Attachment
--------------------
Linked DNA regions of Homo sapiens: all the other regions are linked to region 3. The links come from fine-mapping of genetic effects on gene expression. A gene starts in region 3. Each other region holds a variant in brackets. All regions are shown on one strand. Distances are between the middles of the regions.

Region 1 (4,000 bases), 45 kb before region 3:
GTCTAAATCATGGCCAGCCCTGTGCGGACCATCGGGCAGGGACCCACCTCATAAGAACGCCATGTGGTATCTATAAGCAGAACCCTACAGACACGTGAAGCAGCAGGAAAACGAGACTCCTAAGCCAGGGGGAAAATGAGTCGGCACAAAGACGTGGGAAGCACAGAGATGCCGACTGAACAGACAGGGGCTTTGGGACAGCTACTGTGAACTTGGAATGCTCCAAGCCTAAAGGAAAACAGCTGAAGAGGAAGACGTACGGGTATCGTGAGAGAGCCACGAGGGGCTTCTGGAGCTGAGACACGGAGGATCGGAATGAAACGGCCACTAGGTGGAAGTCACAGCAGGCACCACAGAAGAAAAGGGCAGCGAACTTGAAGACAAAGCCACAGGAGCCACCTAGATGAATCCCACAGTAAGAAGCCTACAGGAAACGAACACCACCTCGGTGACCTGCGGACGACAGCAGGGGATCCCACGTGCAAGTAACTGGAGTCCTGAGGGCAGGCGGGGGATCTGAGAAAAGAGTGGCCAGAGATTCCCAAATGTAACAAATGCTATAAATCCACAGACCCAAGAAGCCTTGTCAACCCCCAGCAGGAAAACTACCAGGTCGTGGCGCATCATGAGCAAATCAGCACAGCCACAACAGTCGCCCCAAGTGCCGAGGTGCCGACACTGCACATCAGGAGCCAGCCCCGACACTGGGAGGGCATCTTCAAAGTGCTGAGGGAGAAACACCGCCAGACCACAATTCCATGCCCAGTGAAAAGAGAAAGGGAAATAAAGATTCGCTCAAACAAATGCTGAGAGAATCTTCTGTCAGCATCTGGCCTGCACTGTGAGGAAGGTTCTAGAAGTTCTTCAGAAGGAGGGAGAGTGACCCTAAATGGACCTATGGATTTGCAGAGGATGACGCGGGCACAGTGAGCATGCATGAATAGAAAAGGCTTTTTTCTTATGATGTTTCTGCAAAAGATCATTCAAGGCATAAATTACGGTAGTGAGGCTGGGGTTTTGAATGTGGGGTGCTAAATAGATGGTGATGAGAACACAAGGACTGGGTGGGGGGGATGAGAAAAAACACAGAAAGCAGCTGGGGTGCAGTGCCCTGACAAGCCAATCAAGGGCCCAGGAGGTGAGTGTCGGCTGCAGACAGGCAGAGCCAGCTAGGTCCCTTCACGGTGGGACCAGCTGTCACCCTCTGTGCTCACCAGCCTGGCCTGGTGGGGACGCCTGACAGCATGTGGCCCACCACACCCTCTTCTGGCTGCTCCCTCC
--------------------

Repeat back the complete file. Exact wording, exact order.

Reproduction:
Linked DNA regions of Homo sapiens: all the other regions are linked to region 3. The links come from fine-mapping of genetic effects on gene expression. A gene starts in region 3. Each other region holds a variant in brackets. All regions are shown on one strand. Distances are between the middles of the regions.

Region 1 (4,000 bases), 45 kb before region 3:
GTCTAAATCATGGCCAGCCCTGTGCGGACCATCGGGCAGGGACCCACCTCATAAGAACGCCATGTGGTATCTATAAGCAGAACCCTACAGACACGTGAAGCAGCAGGAAAACGAGACTCCTAAGCCAGGGGGAAAATGAGTCGGCACAAAGACGTGGGAAGCACAGAGATGCCGACTGAACAGACAGGGGCTTTGGGACAGCTACTGTGAACTTGGAATGCTCCAAGCCTAAAGGAAAACAGCTGAAGAGGAAGACGTACGGGTATCGTGAGAGAGCCACGAGGGGCTTCTGGAGCTGAGACACGGAGGATCGGAATGAAACGGCCACTAGGTGGAAGTCACAGCAGGCACCACAGAAGAAAAGGGCAGCGAACTTGAAGACAAAGCCACAGGAGCCACCTAGATGAATCCCACAGTAAGAAGCCTACAGGAAACGAACACCACCTCGGTGACCTGCGGACGACAGCAGGGGATCCCACGTGCAAGTAACTGGAGTCCTGAGGGCAGGCGGGGGATCTGAGAAAAGAGTGGCCAGAGATTCCCAAATGTAACAAATGCTATAAATCCACAGACCCAAGAAGCCTTGTCAACCCCCAGCAGGAAAACTACCAGGTCGTGGCGCATCATGAGCAAATCAGCACAGCCACAACAGTCGCCCCAAGTGCCGAGGTGCCGACACTGCACATCAGGAGCCAGCCCCGACACTGGGAGGGCATCTTCAAAGTGCTGAGGGAGAAACACCGCCAGACCACAATTCCATGCCCAGTGAAAAGAGAAAGGGAAATAAAGATTCGCTCAAACAAATGCTGAGAGAATCTTCTGTCAGCATCTGGCCTGCACTGTGAGGAAGGTTCTAGAAGTTCTTCAGAAGGAGGGAGAGTGACCCTAAATGGACCTATGGATTTGCAGAGGATGACGCGGGCACAGTGAGCATGCATGAATAGAAAAGGCTTTTTTCTTATGATGTTTCTGCAAAAGATCATTCAAGGCATAAATTACGGTAGTGAGGCTGGGGTTTTGAATGTGGGGTGCTAAATAGATGGTGATGAGAACACAAGGACTGGGTGGGGGGGATGAGAAAAAACACAGAAAGCAGCTGGGGTGCAGTGCCCTGACAAGCCAATCAAGGGCCCAGGAGGTGAGTGTCGGCTGCAGACAGGCAGAGCCAGCTAGGTCCCTTCACGGTGGGACCAGCTGTCACCCTCTGTGCTCACCAGCCTGGCCTGGTGGGGACGCCTGACAGCATGTGGCCCACCACACCCTCTTCTGGCTGCTCCCTCC